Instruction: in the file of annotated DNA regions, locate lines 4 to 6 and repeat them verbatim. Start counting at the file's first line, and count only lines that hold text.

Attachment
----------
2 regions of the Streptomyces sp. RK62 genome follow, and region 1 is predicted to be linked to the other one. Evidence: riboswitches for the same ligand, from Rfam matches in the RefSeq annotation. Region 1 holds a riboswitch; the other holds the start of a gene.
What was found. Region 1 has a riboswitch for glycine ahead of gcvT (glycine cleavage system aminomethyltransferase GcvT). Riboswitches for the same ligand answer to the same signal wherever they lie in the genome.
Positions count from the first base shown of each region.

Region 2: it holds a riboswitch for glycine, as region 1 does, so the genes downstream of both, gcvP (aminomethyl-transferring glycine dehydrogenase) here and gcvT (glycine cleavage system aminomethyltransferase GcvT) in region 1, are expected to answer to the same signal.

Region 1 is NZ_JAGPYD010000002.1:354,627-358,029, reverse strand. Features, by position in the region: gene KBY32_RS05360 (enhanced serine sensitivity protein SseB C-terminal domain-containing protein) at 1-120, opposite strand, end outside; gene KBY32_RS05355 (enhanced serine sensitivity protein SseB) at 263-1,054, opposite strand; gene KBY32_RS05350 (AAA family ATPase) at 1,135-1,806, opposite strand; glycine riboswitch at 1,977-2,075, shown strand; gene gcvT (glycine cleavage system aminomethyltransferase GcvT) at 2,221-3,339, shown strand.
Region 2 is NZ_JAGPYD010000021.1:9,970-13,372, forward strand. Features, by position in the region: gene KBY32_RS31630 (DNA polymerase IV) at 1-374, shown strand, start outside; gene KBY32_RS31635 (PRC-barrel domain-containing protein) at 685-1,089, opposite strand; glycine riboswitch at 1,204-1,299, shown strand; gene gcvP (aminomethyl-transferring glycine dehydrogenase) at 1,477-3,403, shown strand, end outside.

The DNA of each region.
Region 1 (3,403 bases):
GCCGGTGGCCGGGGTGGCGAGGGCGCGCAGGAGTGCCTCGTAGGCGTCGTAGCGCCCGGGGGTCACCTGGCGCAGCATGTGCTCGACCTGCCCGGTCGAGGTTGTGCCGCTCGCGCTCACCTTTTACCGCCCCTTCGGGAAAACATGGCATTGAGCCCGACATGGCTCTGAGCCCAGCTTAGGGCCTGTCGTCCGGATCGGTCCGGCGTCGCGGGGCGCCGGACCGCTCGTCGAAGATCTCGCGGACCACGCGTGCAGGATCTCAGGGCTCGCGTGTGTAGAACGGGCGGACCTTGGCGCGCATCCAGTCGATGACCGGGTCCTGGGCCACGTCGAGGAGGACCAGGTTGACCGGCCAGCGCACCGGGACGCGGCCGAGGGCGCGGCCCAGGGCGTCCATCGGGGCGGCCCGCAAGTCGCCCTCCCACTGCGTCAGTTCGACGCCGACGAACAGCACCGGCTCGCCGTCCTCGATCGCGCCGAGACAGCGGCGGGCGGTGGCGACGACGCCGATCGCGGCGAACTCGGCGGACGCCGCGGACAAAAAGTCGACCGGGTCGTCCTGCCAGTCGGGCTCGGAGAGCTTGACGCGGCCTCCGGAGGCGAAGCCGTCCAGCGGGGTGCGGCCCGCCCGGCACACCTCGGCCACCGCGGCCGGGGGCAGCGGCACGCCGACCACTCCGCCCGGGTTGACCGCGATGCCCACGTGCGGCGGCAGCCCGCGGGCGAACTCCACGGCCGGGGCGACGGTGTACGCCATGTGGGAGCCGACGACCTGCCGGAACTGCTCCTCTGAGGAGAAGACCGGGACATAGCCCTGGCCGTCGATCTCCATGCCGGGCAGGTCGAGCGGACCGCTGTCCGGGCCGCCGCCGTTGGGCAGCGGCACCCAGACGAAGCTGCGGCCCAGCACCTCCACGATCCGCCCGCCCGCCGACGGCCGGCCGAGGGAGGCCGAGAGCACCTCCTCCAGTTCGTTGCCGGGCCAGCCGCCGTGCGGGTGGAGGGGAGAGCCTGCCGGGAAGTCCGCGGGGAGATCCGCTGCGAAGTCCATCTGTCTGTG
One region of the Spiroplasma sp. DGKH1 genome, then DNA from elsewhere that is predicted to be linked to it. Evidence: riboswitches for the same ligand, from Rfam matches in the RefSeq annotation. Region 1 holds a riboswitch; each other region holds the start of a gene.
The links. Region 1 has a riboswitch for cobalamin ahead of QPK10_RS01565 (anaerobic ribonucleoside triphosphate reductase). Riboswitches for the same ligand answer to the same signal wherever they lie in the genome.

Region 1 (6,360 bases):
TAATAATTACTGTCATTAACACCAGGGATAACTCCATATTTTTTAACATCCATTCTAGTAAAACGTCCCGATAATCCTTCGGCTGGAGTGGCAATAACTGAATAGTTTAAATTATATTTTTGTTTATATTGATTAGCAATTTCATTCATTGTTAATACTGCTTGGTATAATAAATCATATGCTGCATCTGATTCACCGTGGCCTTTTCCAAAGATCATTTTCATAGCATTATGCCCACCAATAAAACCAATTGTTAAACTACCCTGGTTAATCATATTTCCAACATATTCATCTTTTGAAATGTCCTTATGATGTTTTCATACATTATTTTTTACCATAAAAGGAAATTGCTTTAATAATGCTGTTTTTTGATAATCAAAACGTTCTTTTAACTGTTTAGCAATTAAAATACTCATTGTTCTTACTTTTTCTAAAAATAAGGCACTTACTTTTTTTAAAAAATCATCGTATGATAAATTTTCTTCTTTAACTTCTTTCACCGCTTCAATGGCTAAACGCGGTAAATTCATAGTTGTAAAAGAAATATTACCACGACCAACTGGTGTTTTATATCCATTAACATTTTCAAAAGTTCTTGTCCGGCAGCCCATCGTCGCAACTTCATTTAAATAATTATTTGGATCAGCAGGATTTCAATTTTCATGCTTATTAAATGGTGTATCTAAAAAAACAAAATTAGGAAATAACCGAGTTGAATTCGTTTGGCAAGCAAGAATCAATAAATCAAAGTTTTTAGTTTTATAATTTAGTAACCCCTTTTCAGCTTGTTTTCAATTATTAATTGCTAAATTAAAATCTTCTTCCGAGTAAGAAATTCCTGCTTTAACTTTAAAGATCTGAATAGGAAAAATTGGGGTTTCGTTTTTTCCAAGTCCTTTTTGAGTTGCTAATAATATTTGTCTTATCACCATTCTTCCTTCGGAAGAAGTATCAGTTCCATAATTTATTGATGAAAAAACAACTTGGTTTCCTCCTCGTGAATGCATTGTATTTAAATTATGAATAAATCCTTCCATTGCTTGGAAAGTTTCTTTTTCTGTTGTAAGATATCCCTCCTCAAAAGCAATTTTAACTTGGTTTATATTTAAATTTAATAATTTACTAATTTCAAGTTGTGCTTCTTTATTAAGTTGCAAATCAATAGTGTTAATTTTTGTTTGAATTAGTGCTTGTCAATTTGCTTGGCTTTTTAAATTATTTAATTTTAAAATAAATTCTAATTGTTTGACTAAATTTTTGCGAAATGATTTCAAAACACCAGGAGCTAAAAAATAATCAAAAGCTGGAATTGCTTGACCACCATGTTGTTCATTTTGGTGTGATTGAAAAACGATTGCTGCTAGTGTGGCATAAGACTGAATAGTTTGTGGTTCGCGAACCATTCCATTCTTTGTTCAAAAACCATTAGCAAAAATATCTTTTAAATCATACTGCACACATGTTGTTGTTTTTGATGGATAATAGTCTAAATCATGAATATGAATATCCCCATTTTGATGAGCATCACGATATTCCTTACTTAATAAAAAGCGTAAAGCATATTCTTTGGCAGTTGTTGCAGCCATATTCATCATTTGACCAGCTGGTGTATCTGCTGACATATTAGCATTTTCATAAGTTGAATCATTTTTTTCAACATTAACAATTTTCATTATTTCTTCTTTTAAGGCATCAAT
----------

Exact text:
Region 2: it holds a riboswitch for glycine, as region 1 does, so the genes downstream of both, gcvP (aminomethyl-transferring glycine dehydrogenase) here and gcvT (glycine cleavage system aminomethyltransferase GcvT) in region 1, are expected to answer to the same signal.

Region 1 is NZ_JAGPYD010000002.1:354,627-358,029, reverse strand. Features, by position in the region: gene KBY32_RS05360 (enhanced serine sensitivity protein SseB C-terminal domain-containing protein) at 1-120, opposite strand, end outside; gene KBY32_RS05355 (enhanced serine sensitivity protein SseB) at 263-1,054, opposite strand; gene KBY32_RS05350 (AAA family ATPase) at 1,135-1,806, opposite strand; glycine riboswitch at 1,977-2,075, shown strand; gene gcvT (glycine cleavage system aminomethyltransferase GcvT) at 2,221-3,339, shown strand.
Region 2 is NZ_JAGPYD010000021.1:9,970-13,372, forward strand. Features, by position in the region: gene KBY32_RS31630 (DNA polymerase IV) at 1-374, shown strand, start outside; gene KBY32_RS31635 (PRC-barrel domain-containing protein) at 685-1,089, opposite strand; glycine riboswitch at 1,204-1,299, shown strand; gene gcvP (aminomethyl-transferring glycine dehydrogenase) at 1,477-3,403, shown strand, end outside.